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Collection Title: Wheat (Roy M.) Papers

Collection Number: M265

Dates: ca. 1945 - 1992

Volume: 1.55 cu. ft.

Provenance: The bulk of the material was donated by Mr. J.C. Wheat on September 7, 1992. One series within the collection consists of materials assembled and donated by Mr. Charles L. Sullivan in September, 1992.

Copyright: This collection may be protected from unauthorized copying by the Copyright Law of the United States (Title 17, United States Code).

Biographical/Historical Sketch:

Roy Mitchell Wheat was born on July 24, 1947, in Moselle, (Jones County) Mississippi, the first of four sons born to J.C. and Stella Wheat. The other three Wheat sons are Dale, Wayne, and John (Cricket). J.C. Wheat worked for Jones County as a heavy equipment operator, and Stella Wheat worked as a seamstress at Reliance Manufacturing Company (later named Big Yank Corporation).

Roy grew up in the family's rural Jones County home. He became adept with guns at an early age, and enjoyed hunting in the woods near his home.

Roy received his early education at Moselle Attendance Center, graduating from the eighth grade in 1963. He then enrolled at Moselle High School, where he he served as manager of the football team. While serving in that capacity, he earned the nickname, "Doctor", because he liked to treat injuries.

After dropping out of school in 1965, he secured a job bagging groceries at Winn-Dixie Supermarket in Hattiesburg, Mississippi. During his tenure there, he was promoted to produce manager.

Roy enlisted in the U.S. Marines on September 19, 1966, in Jackson, Mississippi. He received basic training with the 2nd Recruit Training Battalion, Marine Corps Recruit Depot at Parris Island, South Carolina. He completed basic training in December, 1966, and was sent to Camp Lejeune, North Carolina for Infantry Special Training, 1st Infantry Training Battalion. Following a Christmas furlough, he returned to Camp Lejeune, and upon completion of infantry training in February, 1967, he was promoted to Private First Class. Shortly thereafter, he was sent to Camp Pendleton, California, and from there to the Republic of Vietnam. Private First Class Wheat arrived in Chu Lai, Vietnam in mid-March 1967, and was assigned duty as a rifleman with Company K, 3rd Battalion, 7th Marines, 1st Marine Division.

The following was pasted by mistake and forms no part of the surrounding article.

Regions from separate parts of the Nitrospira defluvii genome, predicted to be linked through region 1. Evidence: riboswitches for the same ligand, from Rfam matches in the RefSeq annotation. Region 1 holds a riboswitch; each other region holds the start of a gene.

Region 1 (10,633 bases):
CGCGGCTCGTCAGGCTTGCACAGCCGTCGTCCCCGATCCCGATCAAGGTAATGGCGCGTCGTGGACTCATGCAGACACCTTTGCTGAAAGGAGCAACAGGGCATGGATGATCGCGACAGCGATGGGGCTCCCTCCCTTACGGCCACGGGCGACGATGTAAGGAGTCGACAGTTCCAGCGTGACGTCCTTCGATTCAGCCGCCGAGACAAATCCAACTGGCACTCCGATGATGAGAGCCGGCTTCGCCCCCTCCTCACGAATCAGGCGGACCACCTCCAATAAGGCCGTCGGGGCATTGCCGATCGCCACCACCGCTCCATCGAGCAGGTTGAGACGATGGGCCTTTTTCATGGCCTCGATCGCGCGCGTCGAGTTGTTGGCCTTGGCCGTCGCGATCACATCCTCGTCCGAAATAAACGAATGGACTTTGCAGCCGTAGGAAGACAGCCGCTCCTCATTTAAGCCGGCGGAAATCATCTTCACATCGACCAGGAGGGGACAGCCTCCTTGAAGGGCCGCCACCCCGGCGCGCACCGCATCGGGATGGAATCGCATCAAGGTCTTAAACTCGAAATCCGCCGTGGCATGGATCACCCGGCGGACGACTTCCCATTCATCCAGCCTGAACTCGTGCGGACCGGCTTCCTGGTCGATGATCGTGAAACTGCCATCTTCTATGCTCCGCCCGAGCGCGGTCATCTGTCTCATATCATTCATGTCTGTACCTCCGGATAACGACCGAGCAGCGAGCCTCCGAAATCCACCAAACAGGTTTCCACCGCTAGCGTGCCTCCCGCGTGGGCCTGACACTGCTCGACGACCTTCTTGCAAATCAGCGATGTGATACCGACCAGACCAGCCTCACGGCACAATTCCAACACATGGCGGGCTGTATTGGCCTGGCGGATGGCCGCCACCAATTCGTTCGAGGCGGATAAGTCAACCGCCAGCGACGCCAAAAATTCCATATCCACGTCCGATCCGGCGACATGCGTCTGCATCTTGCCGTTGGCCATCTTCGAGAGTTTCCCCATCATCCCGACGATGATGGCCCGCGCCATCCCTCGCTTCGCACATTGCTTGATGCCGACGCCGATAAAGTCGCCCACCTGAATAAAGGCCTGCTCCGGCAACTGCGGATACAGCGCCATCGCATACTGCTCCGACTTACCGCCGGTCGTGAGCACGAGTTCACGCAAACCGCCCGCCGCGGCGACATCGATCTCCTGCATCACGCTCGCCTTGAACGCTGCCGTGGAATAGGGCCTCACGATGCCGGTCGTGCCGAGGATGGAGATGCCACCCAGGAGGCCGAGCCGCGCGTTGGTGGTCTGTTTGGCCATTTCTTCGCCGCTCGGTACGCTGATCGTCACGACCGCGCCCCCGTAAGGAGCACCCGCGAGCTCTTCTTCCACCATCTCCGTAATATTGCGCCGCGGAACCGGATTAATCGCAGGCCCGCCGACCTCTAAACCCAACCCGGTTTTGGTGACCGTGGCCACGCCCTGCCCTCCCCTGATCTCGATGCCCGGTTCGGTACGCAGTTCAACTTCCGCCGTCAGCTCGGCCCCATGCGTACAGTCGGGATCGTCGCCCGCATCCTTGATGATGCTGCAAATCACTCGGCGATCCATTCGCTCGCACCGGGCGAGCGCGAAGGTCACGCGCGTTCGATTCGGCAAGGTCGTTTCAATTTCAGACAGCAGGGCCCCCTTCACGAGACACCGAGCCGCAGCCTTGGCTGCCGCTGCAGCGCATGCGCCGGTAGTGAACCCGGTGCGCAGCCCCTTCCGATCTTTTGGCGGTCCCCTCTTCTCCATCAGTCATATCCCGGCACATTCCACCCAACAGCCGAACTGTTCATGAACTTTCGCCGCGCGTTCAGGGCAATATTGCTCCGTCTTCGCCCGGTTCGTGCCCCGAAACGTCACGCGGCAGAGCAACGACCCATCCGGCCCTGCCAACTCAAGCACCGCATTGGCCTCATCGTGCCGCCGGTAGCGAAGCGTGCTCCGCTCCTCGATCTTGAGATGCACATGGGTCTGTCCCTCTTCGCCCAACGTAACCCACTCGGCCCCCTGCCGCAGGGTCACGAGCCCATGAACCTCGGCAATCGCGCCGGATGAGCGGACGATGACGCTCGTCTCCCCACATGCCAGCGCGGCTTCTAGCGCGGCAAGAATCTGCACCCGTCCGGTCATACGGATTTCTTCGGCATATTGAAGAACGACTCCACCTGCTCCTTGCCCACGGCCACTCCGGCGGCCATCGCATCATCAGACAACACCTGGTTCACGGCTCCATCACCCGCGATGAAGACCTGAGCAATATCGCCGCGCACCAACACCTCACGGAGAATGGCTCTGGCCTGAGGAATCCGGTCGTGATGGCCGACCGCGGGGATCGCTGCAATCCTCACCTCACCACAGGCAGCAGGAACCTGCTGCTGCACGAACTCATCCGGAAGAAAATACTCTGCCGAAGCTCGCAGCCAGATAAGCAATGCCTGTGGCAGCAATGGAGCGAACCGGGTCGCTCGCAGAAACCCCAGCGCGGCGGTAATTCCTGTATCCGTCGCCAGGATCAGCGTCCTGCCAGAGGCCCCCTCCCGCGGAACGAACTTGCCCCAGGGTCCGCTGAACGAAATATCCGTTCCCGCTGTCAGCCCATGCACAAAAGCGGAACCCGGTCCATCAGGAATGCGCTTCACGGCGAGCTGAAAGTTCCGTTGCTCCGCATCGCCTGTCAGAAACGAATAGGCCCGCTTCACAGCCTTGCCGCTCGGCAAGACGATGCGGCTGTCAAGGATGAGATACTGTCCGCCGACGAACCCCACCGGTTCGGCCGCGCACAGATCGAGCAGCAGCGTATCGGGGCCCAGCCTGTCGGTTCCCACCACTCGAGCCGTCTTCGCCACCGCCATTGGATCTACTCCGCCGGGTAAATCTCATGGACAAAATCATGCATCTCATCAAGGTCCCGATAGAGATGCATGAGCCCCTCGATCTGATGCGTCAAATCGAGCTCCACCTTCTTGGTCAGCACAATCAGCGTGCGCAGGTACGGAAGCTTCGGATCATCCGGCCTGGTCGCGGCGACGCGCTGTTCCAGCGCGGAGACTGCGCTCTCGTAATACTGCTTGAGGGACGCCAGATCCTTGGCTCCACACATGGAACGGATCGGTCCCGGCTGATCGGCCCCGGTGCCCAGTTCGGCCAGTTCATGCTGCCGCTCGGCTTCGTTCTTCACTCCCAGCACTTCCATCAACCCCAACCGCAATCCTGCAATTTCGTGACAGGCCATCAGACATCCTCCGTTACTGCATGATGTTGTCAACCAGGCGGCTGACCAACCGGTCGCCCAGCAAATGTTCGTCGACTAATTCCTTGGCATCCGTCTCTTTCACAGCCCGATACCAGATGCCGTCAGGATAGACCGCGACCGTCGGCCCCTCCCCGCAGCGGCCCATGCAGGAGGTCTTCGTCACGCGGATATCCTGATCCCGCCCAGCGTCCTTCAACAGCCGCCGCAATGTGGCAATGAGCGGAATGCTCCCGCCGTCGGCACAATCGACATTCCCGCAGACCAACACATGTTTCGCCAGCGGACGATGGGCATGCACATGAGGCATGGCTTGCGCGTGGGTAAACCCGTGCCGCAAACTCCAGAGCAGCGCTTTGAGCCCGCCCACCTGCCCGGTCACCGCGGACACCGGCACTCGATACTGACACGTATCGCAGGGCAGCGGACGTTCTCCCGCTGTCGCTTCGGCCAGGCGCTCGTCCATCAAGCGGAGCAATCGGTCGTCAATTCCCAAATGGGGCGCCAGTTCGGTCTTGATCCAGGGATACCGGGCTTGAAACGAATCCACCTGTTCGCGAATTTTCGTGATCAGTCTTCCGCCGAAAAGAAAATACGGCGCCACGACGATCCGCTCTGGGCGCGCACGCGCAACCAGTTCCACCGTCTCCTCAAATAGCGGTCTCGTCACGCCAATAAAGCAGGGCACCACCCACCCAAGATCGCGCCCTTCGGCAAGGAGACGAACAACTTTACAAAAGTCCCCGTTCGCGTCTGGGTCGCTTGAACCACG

Roy's unit participated in numerous combat operations, including Operation DeSoto, Duc Pho District, (Quang Ngai Province); and Operations Webster, Arizona, Butler, and Gem in Quang Nam Province.

On April 10, 1967, Roy incurred the first of two battle wounds, when a fragment of schrapnel from a mortar round tore a hole in his helmet, and grazed his head, as he was alighting from a truck. He was removed to the hospital ship, U.S.S. Sanctuary, where he remained under observation for several days because of dizziness resulting from the injury. On April 22, he rejoined Company K on Hill 55, about twelve miles south of Da Nang.

In early May, Roy experienced a recurrence of dizziness, and briefly considered the possibility of a medical discharge. However, he soon abandoned that idea, and on about May 21, Company K moved to Hill 10, which was even closer to Da Nang.

In June 1967, Roy was promoted to Lance Corporal, and was placed in the position of leading a security team, whose responsibility it was to check for booby traps before other personnel entered an area.